Looking Back for May 2

By Matthew McKew

Friday, May 2, 2014



100 years ago | 75 years ago | 50 years ago | 25 years ago | 10 years ago

100 Years Ago - May 2, 1914

FIREFIGHTERS, who were attending a church service, were forced to abandon their plans in order to attend a stable fire in Newport.

The alarm was sounded by a telephone call to the police. A mariner attempted to rescue a trapped horse but the beast fell exhausted by the doorway.

An estimated £150 worth of damage was caused, with two vans, tools, hay, five bicycles, one motor-bike and a bath chair all being destroyed.


A crowd was drawn in by the sound of a fire-hooter when a boot shop was discovered ablaze in Newport.

Ten firemen responded to the emergency along with some police constables, although most officers were at Ashey races. The proximity of the buildings made it difficult for the seat of the fire to be located but it was eventually put out without causing too much damage.


A military monoplane was seen flying over Ryde seafront at a moderate elevation and travelling at a high speed.

75 Years Ago - May 6, 1939

A fur cold storage plant was opened in Ryde. Described at the time as the most modern of its kind, the idea was to prevent damage from moths, dampness and summer heat.

The plant created an artificial environment during the summer to keep the furs safe.


A meeting was held in Ryde to discuss civil defence. The committee discussed provision of public shelters, supplies of sandbags, food supplies, organisation and personnel.


A wild duck’s nest containing 12 eggs was discovered in the thatched roof of Tower Cottage, Shanklin. The ducklings were taken to the Manor Pond.

50 Years Ago - May 2, 1964

A strawberry grower from the IW featured on a BBC programme, due to his success in producing his crop in April. Cyril Hawes had a three-acre nursery, of which a quarter of an acre was under glass.

His success at producing strawberries so early in the season meant he could sell them for a shilling or more apiece.


Southern Vectis revealed it had no plans to build a bus station at Ryde unless the train station closed.

However, the traffic manager for the bus company told the Ryde Professional and Businessmen’s Association meeting that, despite the lack of plans, he believed buses were vital to Ryde Esplanade.

He said several hundred thousand passengers were transported to and from the Esplanade each year.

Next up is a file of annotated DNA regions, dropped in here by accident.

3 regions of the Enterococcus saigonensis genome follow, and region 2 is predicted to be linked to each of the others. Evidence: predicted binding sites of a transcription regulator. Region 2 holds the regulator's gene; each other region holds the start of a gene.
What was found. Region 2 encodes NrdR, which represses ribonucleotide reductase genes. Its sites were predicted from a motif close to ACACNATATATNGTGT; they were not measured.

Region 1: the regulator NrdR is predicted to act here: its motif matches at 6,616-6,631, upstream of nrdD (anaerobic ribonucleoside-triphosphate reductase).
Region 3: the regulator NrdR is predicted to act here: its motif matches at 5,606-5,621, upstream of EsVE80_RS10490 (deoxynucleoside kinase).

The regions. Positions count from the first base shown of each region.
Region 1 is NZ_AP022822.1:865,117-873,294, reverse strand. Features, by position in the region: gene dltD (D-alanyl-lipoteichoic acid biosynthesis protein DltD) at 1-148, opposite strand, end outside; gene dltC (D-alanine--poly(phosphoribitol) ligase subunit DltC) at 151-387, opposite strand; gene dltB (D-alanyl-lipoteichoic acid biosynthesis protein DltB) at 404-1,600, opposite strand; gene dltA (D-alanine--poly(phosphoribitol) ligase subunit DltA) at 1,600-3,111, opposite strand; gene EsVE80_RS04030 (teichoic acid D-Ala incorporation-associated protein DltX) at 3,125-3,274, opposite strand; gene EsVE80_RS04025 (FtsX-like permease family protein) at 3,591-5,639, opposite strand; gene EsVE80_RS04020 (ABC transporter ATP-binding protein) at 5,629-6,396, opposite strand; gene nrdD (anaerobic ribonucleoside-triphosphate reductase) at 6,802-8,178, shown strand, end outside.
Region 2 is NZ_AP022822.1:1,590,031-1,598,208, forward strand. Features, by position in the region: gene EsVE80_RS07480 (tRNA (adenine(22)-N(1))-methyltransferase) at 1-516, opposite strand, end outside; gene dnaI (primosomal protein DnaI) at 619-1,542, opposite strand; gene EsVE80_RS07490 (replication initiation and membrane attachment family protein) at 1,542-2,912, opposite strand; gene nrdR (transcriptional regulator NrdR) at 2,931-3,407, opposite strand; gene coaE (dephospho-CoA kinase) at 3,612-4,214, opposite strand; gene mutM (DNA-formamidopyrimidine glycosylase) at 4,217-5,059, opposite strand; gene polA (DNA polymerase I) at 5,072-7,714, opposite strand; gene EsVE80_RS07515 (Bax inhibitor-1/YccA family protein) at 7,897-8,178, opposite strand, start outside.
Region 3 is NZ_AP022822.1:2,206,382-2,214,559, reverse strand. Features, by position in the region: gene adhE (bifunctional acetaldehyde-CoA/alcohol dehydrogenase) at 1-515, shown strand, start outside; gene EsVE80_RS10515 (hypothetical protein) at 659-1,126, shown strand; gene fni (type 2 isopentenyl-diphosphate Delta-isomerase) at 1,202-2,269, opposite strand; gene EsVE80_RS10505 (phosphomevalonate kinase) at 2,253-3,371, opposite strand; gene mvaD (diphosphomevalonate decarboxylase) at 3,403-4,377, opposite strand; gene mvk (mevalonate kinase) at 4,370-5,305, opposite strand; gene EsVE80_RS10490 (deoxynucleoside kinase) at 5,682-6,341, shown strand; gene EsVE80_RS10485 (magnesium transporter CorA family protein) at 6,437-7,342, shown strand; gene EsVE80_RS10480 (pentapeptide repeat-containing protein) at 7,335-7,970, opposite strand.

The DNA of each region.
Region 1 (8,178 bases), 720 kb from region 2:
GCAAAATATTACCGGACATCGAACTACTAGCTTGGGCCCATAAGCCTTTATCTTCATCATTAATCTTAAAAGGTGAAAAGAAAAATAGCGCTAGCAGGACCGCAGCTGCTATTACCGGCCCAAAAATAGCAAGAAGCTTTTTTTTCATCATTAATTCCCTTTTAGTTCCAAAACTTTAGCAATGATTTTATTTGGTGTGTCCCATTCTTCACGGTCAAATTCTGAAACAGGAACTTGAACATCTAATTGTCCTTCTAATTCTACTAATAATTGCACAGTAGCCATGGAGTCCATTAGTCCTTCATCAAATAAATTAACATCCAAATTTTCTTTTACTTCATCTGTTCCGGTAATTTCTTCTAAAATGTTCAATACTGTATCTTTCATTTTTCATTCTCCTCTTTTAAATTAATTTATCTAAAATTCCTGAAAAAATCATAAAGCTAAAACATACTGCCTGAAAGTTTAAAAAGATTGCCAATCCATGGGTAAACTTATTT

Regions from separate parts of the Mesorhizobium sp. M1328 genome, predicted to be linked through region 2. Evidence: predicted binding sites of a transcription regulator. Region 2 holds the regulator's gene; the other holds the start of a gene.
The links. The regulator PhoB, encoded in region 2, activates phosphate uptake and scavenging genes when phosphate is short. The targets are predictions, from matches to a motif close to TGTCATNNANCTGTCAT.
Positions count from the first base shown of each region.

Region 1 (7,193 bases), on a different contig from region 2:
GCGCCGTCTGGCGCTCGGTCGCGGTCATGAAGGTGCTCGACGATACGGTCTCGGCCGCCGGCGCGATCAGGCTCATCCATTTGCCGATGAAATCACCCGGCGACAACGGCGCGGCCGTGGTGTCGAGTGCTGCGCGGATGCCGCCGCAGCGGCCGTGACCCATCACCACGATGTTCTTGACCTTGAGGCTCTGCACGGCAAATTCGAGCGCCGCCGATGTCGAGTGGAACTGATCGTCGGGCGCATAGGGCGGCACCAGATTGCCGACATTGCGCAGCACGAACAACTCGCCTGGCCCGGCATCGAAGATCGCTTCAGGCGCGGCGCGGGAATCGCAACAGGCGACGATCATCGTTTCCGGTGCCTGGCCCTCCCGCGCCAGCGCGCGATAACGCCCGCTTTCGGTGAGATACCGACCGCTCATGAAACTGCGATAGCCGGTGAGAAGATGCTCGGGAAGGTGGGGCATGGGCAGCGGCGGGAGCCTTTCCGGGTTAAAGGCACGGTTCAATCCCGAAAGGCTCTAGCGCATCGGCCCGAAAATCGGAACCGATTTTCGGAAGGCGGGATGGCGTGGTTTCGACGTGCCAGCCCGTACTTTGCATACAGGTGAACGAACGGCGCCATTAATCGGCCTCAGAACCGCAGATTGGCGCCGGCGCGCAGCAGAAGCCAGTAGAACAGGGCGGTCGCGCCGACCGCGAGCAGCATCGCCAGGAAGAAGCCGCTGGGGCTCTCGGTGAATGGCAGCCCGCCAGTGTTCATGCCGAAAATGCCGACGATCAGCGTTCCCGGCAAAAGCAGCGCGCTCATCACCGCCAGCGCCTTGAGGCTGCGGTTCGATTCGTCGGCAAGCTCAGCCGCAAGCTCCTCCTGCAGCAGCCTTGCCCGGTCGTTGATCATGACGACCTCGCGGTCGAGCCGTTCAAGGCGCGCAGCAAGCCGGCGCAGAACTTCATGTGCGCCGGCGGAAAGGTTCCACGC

Confidence in Island boat building skills and craftsmanship was demonstrated when the Italian government placed an order for a lifeboat.

The 52ft Barnett-type lifeboat — the largest to operate in Britain at the time — was selected for its hardy build against the adverse weather found in the Corsican Channel and Tyrrhenian Sea.

25 Years Ago - April 28, 1989

Teams from the Home Office inspected the Albany and Camp Hill prisons to see if additional inmates could be housed. Plans were being drawn up to help alleviate overcrowding in jails.

Although no final decision had been made, outline planning applications aimed to add another 100 inmates.


A new factory site was given planning permission despite breaching rules.

The move by Medina Borough Council was in order to stop the Island’s biggest independent employer of the time, Island Pine, from moving to the mainland.

Some members of the planning committee complained the firm, which employed 182 workers, was holding a gun to the members’ heads. The new factory was designed to cover 80,000 sq ft.

10 Years Ago - April 30, 2004

A powerful campaign was launched to install a mayor at County Hall. The group advocating a move towards a mayor-run council needed to convince 4,000 people to sign a petition, which would force the council to hold a referendum.


Island bars and restaurants were facing the prospect of a smoking ban, similar to that in Ireland. The IW was set to be the first place in Britain to adopt the measure. The planned ban extended to public buildings.

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